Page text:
Keynote Speakers' Summaries

Linguistics for Everyone.

Wayne O'Neil, Department of Linguistics & Philosophy, M.I.T..

(The Full Paper is also available.)

Knowledge of language is a, perhaps the, defining mental faculty of the human mind/brain. Yet, while it is certainly the best understood of the human mental faculties, it is the least studied in a general education despite the fact that its study, pursued in the way to be discussed here, can quite quickly turn the apparent mysteries of language into problems with a clear and interesting range of explanations.

Linguistic inquiry of the sort we have in mind also provides an opportunity for students to examine a host of deeply ingrained language attitudes and prejudices that they need to seriously challenge and change if their world is to be a better place than the one they were born into.

Nonmonotonicity in Linguistics: From Transformations to Constraint Ranking in Optimality Theory.

K.P. Mohanan, National University of Singapore.

A central ingredient of the scientific understanding of nature is the search for laws that underlie patterns of observable phenomena. A law (e.g. 'The pressure of a given body of gas is proportional to the volume.' 'The force of attraction between two bodies is inversely proportional to the square of the distance between them.') is a proposition that expresses a regularity. Laws of language structure are formally expressed in theoretical linguistics variously as rules, constraints, principles, templates, filters, conventions, conditions, and so on.

Experience in the formulation of laws in most domains reveals that what appears to a complex pattern is often the result of the interaction between fairly simple laws. Thus, the laws governing gravitational fields and magnetic fields are by themselves quite simple, but the interaction between the Earth's gravitational field and two or more magnetic fields around a moving pendulum can result in an extremely complex orbit.

An important type of interaction between laws is one that involves conflict resolution, that is, the calculation of the outcome when two laws entail mutually contradictory requirements in a given situation. The resolution of conflicts between laws of language structure have been formally expressed in theoretical linguistics in terms of the mechanisms of transformational rules, rule ordering, underspecification, constraint ranking, repair, structure preservation, elsewhere condition, default, and so on.

From the perspective of formal logic, systems of reasoning that permit conflict resolution have the property of nonmonotonicity. The formal mechanisms of conflict resolution, ranging from transformational rules to defaults and constraint ranking, may therefore be viewed as various procedural and declarative implementations of nonmonotonic reasoning. In my talk, I will examine each of these nonmonotonic devices, and try to unearth what they can and cannot capture. Rather than using a collection of alternative mechanisms for the same function, it stands to reason that we should select a single mechanism. In order to avoid the proliferation of nuts and bolts solutions and unnecessary debates on mechanics, it is essential that we have a clear understanding of the formal and conceptual nature of the nonmonotonic devices available to us.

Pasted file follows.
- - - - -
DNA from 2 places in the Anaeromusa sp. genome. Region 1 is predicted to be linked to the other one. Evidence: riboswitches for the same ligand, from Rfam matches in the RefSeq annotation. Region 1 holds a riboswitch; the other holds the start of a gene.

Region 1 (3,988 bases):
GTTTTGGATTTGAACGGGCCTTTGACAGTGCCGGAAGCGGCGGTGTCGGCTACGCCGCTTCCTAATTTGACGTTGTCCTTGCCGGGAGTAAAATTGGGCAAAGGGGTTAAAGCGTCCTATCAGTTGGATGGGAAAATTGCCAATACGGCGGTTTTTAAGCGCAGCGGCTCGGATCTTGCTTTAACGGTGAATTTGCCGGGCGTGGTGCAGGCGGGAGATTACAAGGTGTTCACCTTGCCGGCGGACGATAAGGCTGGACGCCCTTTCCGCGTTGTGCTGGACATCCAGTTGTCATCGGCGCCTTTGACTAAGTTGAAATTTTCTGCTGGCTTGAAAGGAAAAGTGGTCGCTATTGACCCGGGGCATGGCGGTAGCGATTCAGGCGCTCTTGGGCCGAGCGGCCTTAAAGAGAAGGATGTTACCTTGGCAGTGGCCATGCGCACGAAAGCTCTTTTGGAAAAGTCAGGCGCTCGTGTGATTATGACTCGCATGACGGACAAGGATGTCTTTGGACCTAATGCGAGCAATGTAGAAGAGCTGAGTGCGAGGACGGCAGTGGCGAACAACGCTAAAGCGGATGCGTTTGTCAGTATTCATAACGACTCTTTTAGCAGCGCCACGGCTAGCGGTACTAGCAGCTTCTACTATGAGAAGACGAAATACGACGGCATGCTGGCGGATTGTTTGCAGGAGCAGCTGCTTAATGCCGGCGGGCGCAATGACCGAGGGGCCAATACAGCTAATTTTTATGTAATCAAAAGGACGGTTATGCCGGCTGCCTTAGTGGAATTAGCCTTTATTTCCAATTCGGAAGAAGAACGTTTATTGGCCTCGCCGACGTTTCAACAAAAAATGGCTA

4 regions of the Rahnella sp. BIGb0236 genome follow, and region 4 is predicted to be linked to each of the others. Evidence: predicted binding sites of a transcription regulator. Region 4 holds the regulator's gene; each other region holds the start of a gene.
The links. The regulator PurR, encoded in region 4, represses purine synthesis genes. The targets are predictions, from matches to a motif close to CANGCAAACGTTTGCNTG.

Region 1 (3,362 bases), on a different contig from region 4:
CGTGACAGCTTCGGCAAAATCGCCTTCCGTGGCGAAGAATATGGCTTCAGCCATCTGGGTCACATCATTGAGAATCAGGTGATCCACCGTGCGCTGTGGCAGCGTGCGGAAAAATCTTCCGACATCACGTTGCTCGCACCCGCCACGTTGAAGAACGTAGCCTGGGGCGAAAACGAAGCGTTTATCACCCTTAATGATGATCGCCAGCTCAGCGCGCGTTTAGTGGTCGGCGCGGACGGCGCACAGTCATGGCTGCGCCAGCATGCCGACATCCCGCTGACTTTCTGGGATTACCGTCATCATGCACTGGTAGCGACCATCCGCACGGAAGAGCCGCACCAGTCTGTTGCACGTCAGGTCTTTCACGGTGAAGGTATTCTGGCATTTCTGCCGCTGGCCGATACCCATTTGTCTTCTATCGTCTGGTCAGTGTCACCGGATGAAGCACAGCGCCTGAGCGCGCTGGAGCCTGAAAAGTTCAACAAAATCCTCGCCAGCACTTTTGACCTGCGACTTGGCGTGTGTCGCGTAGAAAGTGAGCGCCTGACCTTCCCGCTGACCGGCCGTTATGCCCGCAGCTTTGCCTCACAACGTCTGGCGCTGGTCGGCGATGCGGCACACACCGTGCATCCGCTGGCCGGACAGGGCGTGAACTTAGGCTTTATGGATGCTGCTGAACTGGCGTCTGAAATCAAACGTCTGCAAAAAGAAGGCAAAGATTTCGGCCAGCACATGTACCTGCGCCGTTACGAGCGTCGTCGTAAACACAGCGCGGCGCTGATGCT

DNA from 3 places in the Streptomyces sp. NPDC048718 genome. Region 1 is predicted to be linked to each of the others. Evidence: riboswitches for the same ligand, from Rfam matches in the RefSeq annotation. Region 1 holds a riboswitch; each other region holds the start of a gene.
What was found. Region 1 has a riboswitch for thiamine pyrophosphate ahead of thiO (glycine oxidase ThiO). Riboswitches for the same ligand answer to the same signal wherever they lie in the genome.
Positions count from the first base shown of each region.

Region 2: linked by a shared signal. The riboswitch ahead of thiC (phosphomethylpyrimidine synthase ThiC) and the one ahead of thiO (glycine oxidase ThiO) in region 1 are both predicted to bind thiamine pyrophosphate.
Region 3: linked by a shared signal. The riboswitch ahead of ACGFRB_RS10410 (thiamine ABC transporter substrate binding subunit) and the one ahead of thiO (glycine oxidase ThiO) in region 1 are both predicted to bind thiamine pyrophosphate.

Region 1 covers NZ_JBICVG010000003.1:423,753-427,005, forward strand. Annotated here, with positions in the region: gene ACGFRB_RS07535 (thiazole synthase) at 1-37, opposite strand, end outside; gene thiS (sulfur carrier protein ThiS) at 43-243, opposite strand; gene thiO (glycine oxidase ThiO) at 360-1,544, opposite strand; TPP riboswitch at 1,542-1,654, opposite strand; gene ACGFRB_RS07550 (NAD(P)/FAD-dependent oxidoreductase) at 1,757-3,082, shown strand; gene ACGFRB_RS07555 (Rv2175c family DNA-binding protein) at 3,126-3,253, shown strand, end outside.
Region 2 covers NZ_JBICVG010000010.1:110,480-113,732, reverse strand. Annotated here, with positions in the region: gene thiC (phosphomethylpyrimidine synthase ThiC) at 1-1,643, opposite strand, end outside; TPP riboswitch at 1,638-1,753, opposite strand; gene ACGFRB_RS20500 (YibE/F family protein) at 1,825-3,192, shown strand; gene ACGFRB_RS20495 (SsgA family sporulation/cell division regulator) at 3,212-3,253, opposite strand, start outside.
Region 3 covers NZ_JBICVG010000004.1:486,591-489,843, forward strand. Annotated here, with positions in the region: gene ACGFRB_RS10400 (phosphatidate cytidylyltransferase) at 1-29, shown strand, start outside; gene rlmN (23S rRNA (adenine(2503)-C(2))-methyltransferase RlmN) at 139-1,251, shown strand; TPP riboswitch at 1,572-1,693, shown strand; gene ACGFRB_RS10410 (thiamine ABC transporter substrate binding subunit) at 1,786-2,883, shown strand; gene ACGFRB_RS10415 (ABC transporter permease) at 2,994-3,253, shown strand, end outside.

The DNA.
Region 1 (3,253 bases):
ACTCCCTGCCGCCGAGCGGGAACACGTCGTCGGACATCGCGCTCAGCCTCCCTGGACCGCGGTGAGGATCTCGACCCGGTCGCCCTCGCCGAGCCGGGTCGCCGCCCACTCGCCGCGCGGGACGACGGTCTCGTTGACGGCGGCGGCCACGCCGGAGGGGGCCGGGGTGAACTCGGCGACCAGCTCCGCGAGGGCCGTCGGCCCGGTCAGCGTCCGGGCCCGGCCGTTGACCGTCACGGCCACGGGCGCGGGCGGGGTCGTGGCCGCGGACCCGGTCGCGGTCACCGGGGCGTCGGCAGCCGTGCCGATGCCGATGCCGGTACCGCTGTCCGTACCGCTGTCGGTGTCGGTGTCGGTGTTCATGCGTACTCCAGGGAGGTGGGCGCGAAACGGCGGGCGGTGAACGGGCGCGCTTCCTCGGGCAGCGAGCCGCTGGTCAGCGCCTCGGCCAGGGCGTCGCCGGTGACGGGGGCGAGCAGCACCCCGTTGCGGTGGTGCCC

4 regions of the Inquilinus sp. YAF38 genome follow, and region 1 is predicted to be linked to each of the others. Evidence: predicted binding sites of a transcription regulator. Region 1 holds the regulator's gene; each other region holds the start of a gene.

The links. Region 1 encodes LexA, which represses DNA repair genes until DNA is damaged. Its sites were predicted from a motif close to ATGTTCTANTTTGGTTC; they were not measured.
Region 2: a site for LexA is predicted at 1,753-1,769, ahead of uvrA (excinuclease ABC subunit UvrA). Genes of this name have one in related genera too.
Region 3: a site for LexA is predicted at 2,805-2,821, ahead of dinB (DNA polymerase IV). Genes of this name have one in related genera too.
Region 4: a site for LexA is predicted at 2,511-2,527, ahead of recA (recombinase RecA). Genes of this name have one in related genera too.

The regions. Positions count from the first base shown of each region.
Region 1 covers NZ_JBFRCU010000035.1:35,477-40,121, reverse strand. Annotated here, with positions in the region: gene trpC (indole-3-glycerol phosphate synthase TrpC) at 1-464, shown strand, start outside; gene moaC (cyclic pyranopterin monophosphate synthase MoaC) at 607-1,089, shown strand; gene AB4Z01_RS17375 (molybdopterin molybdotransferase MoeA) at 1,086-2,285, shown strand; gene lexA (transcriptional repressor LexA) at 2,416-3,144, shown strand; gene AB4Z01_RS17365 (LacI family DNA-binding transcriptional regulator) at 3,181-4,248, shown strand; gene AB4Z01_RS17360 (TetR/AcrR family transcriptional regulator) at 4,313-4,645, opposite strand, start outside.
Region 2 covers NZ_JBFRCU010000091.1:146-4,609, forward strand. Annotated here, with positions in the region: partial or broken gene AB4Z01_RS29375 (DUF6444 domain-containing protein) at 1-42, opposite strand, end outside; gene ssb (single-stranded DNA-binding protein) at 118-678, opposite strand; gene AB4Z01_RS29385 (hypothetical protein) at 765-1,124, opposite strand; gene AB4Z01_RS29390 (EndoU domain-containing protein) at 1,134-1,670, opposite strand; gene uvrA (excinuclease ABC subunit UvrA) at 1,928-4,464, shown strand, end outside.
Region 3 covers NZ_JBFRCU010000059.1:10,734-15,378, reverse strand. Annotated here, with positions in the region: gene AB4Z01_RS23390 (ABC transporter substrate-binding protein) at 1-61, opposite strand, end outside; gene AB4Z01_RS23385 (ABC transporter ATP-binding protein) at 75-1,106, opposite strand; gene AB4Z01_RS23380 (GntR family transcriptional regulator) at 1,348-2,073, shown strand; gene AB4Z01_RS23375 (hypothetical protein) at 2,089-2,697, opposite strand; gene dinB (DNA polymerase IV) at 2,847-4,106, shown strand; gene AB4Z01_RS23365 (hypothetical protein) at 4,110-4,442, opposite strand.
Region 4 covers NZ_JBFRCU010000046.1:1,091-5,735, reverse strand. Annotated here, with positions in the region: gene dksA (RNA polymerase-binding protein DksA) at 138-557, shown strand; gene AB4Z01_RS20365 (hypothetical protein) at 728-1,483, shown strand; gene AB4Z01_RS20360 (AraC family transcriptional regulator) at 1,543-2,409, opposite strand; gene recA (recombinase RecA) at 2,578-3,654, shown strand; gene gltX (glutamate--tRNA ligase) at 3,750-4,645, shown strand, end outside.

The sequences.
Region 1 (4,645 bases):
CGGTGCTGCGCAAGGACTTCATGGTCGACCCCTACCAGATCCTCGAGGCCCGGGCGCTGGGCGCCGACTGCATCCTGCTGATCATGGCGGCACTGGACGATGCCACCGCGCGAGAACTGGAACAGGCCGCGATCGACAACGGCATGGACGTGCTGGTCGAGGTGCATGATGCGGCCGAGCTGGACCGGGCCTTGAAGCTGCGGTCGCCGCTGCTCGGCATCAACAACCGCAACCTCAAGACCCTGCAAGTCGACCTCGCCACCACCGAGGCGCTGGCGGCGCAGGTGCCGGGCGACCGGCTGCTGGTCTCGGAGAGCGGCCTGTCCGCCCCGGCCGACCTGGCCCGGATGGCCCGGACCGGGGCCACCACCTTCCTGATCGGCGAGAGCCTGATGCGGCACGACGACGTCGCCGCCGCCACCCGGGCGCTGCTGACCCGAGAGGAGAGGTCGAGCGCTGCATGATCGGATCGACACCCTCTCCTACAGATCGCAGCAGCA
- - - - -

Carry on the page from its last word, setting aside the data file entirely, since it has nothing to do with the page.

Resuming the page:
Categorizing Morphemes: Content Morphemes and Two Types of Functional Elements.

Carol Myers-Scotton, Linguistics Program, University of South Carolina.

This paper argues that the two accepted ways of distinguishing lexical categories (the open/closed class distinction and the thematic/ functional distinction) are inadequate to account for the facts of language. Neither explains observed surface forms in Second Language Acquisition, language contact phenomena (e.g., code switching), and Broca's aphasia. Moreover, these distinctions do not account for how morphemes are entered in the mental lexicon and accessed in productin. This paper demonstrates that an "election-based classification" of morphemes as either content morphemes or one of two types of functional elements (=system morphemes) results in a predictive model of the mental lexicon and language structure. Bock and Levelt(1994) argue that lemmas supporting content morphemes are directly-elected at the conceptual level, while functional elements are concurrently indreictly-elected. This paper ebndorses a modified view: some system morphemes are activated at the conceptual level ("indirectly-elected system morphemes"); however, while the slots for a second type of system morpheme ("structurally-assigned system morphemes") aree also projected then, the morphemes themselves are not activated until a later stage (Jake and Myers-Scotton 1997, Myers- Scotton and Jake 1997). This view of language competence and production explains many phenomena, e.g., acquisition order in Second Language Acquisition, differential language loss in aphasia, and structures in bilingual language (codeswitching, for example). For example, in SLa, 3rd person -s, past -ed, progressive -ing, and past particple -ed are all considered closed class items and functinal elements; yet, there are statistically significant differences in their acquisition patterns which only the approach taken here explains. Learners acquire progressive -ing and past participle forms before 3rd person -s and past -ed.

The paper reports on a number of studies of quantitative data. It demonstrates how analyzing sources of external evidence, where linguistic structures are psycholinguistics "magnified", reveals the differential roles of morphemes, and therefore, the nature of lexical structure.